Too Much Pork for Just One Fork

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Innovative marketers questing to make marketing smarter need clean data. Without a heaping helping of text and numbers to satisfy campaign-choice hunger and customer initiatives, however, marketers' efforts are guesswork. In the so-called age of information, finding what is most relevant and usable for a marketing department is an intimidating task. With customer information everywhere online and data warehouses bursting at the seams, marketers must have the data and text mining tools to glean, manage, and understand marketing data. In the past few years data and text mining solutions have greatly expanded in functionality, and many companies are taking these tools to new levels. Structured data, which most often powers data mining, is being found in new places outside of marketing organizations. On the other hand, unstructured data--text mining's lifeblood--is being created daily by an onslaught of savvy online consumers. Together, the hard and soft data mutually make each other more relevant, providing the perfect mix for a marketing meal. Here, a look at how to get the freshest ingredients for a data mining banquet. Data mining software has been around for more than a decade, but only in the past few years has the technology gained widespread attention from marketing departments. When it was developed in the 1990s, according to Jill Dyche, an analyst at Baseline Consulting, data quality difficulties retarded data mining's acceptance. "I think seven or 10 years ago, when companies were first looking at this stuff, they were doing it against unsummarized data--not a lot of data, incomplete data, bad quality data--so their results weren't very good," Dyche says. Now that warehouses have matured into commoditized platforms, companies have many years' worth of customer data stored and ready to be leveraged. The number and type of channels from which data can be mined have also increased. With developments like speech-to-text technology in call centers and the explosion of e-commerce, companies can find, in a number of places, data relevant to marketing. Quantitative, structured data that has been accumulating in data warehouses is attainable through marketing services, but unstructured data has been accumulating by the bushel on the Web--from emails to phone calls to demographic studies and marketing surveys. "Five years ago there was a tremendous amount of effort just to have enough input," says Ron Halverson, president of marketing services company Halverson Group Inc. Today, he says, "The amount of information coming into most organizations is to a degree that's almost unmanageable for most companies." The potential value of this information has improved as well, most notably in text mining, the automated process of digging out specific information from a large body of text. A few years ago text mining was being used by companies primarily to scour competitive information online, to look at competitors' Web sites to get a better picture of the competition. Colin Shearer, senior vice president of market strategy at SPSS, says, "The big change we've seen in the last three years is this move toward using [text mining] for CRM, trying to look at the text data that describes the customer." As more customers voice opinions and place personal information about themselves on the Web (similar to what companies have done via corporate sites in the past), text mining efforts for CRM have become more possible. Food, Glorious Food Although data is more bountiful now than ever, information will not find you. It is important to know where to look for quality marketing data that is pertinent and fresh. For many companies it makes sense to begin the search for customer data at home. Marketers can find a great deal of valuable information by looking only as far as the data stored in other internal departments, most notably in customer service. Sid Banerjee, cofounder and CEO of text mining software company Clarabridge, says, "We're finding that most companies nowadays have created pretty sophisticated customer support organizations through email, through call centers, and now through interactive chat." The textual data stored in these documents can inform marketers on customer complaints, reactions to marketing messages, as well as thoughts and attitudes taken from both customer outreaches and company surveying. A further advantage of mining customer support documents is that as this information is constantly being collected, it is always up to date. Web 2.0 has presented another way for companies to mine unstructured, attitudinal data. When the blogosphere first emerged a few years ago, marketers began to troll its content to run a count of product or company name messages. Today, however, text mining vendors have started to build RSS feeds into their solutions to target the blogs and wikis to find rich analysis rather than a simple number. Shearer of SPSS, a company that has developed this functionality, says that when text mining is applied to the blogosphere, a company can find out not only if it is being talked about, but also what is being said. "You can measure how much is positive and how much is negative. This is really becoming quite hot compared to measurements taking the pulse of the blogosphere." Data from blogs, wikis, and various social networking sources helps companies get attitudinal feedback on their brands similar to what they would want from a focus group, but without the extra expense. Additionally, some believe Web 2.0 data to be less biased than surveys or focus groups. Banerjee says, "On the Internet you tend to get true opinion, but in a study people will often give the surveyor the opinion they think the surveyor wants." There is the possibility that consumers using the Web in this way do not accurately represent a sample set of your average customer. As these practices become more widespread, however, this disadvantage becomes less problematic. Although it is important to pay attention to emerging trends, such as employing customer and Web data, it is crucial to have quantitative, structured data in place first. Banerjee explains of structured and unstructured data, "You're definitely seeing the one plus one equals three here." When used together, the two data types will inform each other to give a fuller, more rounded view of your individual customers and your large demographic. No matter where the data is coming from, it is crucial to make sure that it is clean before analysis. As Dyche indicates, dirty data will make data mining efforts useless. Cleansing data--ensuring that customers are not stored multiple times and checking that all numbers and text information are accurate--is a daunting but necessary step in the mining process. Hewlett-Packard has been using SAS's enterprise mining solutions for almost nine years; however, the company still reports that one of the primary problems it runs into is dirty data. Randy Collica, business and data mining analyst at HP, says, "Old or inaccurate or missing data is always an issue when you're dealing with CRM data." He explains that although data improvement projects can be costly, they are crucial. "You have to prove [to the company] that investing in it is an important function," he says. HP uses SSA Software in conjunction with Siebel to promote data quality. Mine to Make it Yours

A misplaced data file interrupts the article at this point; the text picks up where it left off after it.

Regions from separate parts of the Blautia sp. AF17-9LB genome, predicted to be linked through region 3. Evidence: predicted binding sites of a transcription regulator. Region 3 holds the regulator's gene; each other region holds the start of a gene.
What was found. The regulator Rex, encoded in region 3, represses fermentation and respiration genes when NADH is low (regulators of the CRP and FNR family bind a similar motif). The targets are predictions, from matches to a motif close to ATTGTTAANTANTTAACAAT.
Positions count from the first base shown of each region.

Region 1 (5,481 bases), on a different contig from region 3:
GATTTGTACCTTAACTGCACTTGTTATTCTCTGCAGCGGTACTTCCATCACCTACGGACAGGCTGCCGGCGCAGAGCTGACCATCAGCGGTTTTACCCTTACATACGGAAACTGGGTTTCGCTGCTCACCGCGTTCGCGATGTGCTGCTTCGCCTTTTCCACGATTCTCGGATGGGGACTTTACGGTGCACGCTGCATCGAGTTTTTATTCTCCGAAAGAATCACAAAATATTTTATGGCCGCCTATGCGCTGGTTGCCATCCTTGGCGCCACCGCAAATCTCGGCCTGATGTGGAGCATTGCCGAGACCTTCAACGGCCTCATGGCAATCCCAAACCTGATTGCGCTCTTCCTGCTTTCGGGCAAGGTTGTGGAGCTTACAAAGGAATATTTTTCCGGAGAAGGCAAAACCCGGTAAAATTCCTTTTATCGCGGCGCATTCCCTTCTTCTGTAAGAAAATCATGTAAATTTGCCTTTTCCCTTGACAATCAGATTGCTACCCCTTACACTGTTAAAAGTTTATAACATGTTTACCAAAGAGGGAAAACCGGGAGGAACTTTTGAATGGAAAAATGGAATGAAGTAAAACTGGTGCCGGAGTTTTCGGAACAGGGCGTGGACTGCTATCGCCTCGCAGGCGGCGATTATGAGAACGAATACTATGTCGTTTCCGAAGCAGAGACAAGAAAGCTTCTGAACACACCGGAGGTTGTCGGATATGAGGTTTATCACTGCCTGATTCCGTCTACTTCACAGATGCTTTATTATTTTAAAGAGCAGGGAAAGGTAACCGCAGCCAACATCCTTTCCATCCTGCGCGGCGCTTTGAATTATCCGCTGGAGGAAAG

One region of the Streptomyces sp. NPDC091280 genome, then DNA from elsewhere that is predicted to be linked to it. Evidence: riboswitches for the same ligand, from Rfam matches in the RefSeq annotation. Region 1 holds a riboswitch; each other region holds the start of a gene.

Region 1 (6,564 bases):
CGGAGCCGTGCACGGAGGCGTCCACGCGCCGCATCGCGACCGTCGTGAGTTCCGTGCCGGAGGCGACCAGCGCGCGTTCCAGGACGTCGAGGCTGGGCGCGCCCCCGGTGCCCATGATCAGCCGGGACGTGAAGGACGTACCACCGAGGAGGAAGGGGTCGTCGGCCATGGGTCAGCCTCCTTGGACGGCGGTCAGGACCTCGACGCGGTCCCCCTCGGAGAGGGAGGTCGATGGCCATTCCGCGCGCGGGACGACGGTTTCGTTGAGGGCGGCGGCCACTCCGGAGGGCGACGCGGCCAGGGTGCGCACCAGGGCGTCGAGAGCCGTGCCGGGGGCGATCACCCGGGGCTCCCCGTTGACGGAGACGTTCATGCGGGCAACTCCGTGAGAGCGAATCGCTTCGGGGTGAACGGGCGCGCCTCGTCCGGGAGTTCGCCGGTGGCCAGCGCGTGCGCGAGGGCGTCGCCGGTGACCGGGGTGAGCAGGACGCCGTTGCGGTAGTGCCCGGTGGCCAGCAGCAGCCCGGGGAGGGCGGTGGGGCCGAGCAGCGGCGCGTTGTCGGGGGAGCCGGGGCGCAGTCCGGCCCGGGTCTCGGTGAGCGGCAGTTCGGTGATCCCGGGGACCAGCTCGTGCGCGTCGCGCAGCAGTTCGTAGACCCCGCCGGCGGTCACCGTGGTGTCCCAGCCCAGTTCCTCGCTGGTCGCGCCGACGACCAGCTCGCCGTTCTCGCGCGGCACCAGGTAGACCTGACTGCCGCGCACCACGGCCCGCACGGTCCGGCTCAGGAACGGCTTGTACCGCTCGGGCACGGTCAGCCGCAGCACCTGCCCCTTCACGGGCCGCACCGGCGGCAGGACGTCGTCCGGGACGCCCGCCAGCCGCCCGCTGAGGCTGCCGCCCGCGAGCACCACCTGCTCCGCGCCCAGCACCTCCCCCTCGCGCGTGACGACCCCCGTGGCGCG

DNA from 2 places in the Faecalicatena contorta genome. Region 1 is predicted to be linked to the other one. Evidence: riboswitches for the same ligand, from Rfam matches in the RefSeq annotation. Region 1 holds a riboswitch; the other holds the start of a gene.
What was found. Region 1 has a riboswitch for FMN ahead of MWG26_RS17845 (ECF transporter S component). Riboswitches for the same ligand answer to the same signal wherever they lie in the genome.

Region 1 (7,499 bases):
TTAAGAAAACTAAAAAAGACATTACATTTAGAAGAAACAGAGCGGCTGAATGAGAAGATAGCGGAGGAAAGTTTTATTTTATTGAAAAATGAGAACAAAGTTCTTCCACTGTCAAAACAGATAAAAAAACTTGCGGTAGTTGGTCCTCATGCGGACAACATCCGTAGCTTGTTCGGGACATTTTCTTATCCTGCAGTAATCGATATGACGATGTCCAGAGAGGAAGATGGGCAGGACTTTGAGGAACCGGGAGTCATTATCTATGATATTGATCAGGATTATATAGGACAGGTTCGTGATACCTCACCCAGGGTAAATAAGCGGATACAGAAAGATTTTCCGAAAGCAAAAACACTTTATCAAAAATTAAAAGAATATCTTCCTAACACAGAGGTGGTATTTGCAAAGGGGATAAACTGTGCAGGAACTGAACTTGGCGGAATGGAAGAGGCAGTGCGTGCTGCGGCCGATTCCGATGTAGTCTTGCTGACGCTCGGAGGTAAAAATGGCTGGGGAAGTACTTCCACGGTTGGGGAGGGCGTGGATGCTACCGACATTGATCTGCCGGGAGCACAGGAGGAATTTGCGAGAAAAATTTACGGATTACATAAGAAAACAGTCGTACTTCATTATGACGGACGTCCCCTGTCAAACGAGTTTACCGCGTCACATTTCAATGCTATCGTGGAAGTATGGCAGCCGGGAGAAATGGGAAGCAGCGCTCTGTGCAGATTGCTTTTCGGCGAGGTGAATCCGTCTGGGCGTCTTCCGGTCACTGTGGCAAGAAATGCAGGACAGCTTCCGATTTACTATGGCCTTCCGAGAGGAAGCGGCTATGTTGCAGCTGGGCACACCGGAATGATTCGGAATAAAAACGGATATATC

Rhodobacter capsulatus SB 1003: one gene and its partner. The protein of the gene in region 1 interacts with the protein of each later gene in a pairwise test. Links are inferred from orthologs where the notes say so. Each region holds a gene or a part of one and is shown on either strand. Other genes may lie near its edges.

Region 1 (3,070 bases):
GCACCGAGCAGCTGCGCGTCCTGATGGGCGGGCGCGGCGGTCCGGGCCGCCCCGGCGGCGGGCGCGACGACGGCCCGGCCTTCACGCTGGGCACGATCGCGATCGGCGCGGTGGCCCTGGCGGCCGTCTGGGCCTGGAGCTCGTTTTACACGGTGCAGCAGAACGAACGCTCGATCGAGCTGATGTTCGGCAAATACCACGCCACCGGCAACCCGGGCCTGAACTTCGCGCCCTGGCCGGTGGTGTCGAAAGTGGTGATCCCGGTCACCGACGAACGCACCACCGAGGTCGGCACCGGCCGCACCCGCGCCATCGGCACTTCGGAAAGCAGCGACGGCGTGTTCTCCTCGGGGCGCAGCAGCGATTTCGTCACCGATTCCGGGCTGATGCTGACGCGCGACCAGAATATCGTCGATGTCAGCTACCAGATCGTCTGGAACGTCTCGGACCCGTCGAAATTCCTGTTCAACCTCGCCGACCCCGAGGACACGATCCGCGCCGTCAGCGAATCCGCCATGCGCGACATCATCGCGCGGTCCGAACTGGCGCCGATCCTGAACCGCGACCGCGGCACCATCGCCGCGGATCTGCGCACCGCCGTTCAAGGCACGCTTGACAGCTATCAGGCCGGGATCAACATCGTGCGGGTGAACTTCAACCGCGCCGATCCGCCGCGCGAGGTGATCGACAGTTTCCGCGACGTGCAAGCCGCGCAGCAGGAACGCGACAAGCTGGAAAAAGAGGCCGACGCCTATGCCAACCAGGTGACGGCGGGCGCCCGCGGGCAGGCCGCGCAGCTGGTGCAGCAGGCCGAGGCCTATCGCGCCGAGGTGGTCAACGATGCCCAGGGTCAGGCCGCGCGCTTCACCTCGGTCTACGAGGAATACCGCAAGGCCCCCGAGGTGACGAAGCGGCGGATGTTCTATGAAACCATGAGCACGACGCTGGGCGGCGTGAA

When fresh, reliable data has been secured, there arises the question of what to do with it. In measuring customer attitudes, demographics, and behavior, the end result of these calculations should be constant if the analysis is correctly performed. Customers are not affected (in most cases) by data mining efforts. Baseline's Dyche says that the change in data mining technology has come out of not what it does, but who can use it in which ways. She cites the most notable change: "[Users are] not just back in the dark, windowless room with statisticians anymore. They're emerging out to the business-user community." Data mining today is something that marketers can complete independently, no longer needing to rely on statisticians. Ease of use has become a new mantra for many data mining vendors. With user-friendly software marketers without high-level analyst skills can uncover trends and tips, such as who the most valuable customers are and which ones are most likely to churn. Marketers going ahead with solo data mining efforts are enabled through developments by traditional data mining vendors to make their products softer. Data mining capabilities are being embedded into other software packages, and more GUI-based products also provide smaller businesses analytics might to power their marketing decisions. SAS and SPSS have both developed more point-and-click, graphic-enabled user interfaces in the past few years for their data mining solutions. SPSS's Shearer says that companies "are going from having 10 to 100 analysts just working away on their models to actually automating it, making it more efficient." On the other end, other software companies that do not traditionally play in the data mining market have been baking this technology into their solutions. In February Microsoft released the new SQL Server 2005 SP2, an update to its data management and analysis program, which includes data mining add-ins for the 2007 Microsoft Office system. Dyche notes Microsoft's embracing of data mining as part of its SQL Server platform as a big step toward the wider proliferation of data mining technology in larger software offerings. She says of the release, "It's just a huge sea change for the rest of the vendors in the industry. That more than anything else is going to invite companies to look at data mining as part of their existing capability set." Automated, easy-to-use tools are making data mining for marketing quicker to use, but analysts and vendors assert that the new software does not replace the need for statisticians. Companies should try to employ both analysts and marketers in data mining efforts. Numbers and statistics can be delivered via data mining analysis solutions, but it still takes a high-level knowledge of the algorithms behind the software to fully understand how they should be interpreted. Teresa Jones, senior research analyst at the Butler Group, says, "If you put [statistics] in the hands of somebody who doesn't understand [them], it could risk expensive campaigns that don't deliver what you expect them to deliver because you're working off a false hypothesis." Jones says that one of the most common mistakes marketers make in reading analysis is judging the significance of a trend or casual relationship. Testing hypotheses and campaigns on a small scale before rolling them out can prevent possible marketing missteps. Act Like You Know Good data mining makes marketing smarter, but is pointless unless marketing acts on what it has learned. Shearer says, "You can keep on analyzing [data] till you're blue in the face, but until you take some different action with it, it's not going to give you any benefit." One key part of this plan is marketing's interaction with sales--marketing is still responsible for handing off customer information that helps sales to sell. Salespeople need to be aware of the trends that marketers are uncovering to know where and how to sell. Dyche says, "Usually, data mining knowledge-worker capabilities are outside the sales organization whereas they're inside of marketing." Because salespeople are customer-facing, it often falls on marketing to do much of the back-office research. As sales is often looking for the end result of that research, the explanation of how it translates into a lead and not the numbers themselves, marketers must hand off more than graphs, but foster a dialogue with sales as well. Marketing must also work with sales to understand how and why its campaigns and investments succeeded or failed and therefore inform its data and hypotheses. Marketers now must measure the effects of their efforts through response to campaigns, as well as the final return on investment after leads have been passed through sale's hands. By mining data from sales and customer service and then sharing findings back to these departments, data mining can weave in on itself to more closely integrate companies. Although data mining efforts may seem daunting, analysts agree that when done intelligently and carefully the payoff is guaranteed. The benefits include smarter marketing, more efficient targeting, and enterprisewide understanding of the customer. Michael Schiff, principal consultant for MAS Strategies, explains the bottom line: "If you're not using data or text mining today you need to look at it more closely, because your competitors probably are." Contact Editorial Assistant Jessica Sebor at jsebor@destinationCRM.com. Surveys Serve Up Service Success Cablecom, a leading Swiss cable network company, has proven that a fresh approach to data mining can mean serious euros. Although Cablecom had completed data mining products in the past through using standard models to predict customer behavior, the company continued to see high customer attrition rates. To help keep subscribers on board, Cablecom implemented SPSS's Dimension software to run specific online surveys for individuals at various points in their customer life cycles. The open-ended answers were then collected and mined with a text mining tool to target indications of dissatisfaction, potential upsells, and complaints. Cablecom has seen an improvement in churn rate from 14 percent to 3 or 4 percent from these efforts. The company is now looking to advance not only through online and email surveys, but also through text gathered from customer phone calls. Federico Cesconi, director of CRM at Cablecom, says that after the implementation, "what has changed has really been to combine this approach that comes from the classical school of data mining with that possibility to listen to the voice of your customer." --J.S. Click No More Dying by Inches to read the companion feature.